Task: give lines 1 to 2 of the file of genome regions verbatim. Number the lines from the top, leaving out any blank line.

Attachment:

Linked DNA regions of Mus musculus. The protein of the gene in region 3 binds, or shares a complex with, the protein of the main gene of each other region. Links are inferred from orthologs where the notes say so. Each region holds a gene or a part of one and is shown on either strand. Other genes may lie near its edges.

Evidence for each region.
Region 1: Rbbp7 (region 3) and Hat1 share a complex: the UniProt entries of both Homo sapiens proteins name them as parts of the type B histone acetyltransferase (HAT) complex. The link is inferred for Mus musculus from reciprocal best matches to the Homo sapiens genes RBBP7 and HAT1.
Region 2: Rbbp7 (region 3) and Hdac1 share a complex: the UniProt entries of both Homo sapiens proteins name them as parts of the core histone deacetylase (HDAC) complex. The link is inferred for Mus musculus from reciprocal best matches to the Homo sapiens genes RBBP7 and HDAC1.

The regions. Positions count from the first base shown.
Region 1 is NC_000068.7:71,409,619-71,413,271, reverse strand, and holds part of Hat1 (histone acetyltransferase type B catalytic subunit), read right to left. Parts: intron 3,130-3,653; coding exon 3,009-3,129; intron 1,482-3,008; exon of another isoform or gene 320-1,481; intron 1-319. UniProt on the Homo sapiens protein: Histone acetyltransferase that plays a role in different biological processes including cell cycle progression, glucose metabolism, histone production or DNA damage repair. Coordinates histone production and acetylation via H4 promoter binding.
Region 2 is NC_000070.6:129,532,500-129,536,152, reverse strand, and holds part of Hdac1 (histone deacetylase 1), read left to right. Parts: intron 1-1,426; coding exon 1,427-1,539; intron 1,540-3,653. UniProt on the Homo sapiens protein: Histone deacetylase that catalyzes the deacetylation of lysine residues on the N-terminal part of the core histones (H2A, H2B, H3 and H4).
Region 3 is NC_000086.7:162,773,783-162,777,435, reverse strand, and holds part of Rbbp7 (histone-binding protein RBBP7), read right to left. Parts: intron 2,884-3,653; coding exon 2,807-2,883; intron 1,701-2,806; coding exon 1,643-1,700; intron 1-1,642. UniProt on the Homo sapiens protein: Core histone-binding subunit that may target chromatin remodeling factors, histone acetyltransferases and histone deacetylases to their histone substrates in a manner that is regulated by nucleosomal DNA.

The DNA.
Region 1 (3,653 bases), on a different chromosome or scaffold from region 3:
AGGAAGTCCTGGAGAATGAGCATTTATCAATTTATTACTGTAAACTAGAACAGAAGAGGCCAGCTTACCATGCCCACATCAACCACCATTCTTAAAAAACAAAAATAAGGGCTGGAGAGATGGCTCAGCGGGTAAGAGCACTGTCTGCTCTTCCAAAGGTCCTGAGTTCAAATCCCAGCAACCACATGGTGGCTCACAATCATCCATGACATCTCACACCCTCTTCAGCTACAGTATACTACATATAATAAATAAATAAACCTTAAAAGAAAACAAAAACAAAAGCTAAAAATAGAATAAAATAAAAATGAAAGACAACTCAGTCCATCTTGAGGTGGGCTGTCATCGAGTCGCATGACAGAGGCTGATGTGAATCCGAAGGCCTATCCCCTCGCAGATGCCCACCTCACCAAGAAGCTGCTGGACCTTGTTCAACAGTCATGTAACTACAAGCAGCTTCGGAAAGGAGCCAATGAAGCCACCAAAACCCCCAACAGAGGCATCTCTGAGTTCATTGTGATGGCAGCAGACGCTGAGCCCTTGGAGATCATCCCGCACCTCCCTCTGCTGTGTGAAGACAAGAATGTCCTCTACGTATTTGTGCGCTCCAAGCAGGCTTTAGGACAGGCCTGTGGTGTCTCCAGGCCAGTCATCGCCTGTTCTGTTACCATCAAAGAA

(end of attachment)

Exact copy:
Linked DNA regions of Mus musculus. The protein of the gene in region 3 binds, or shares a complex with, the protein of the main gene of each other region. Links are inferred from orthologs where the notes say so. Each region holds a gene or a part of one and is shown on either strand. Other genes may lie near its edges.

Evidence for each region.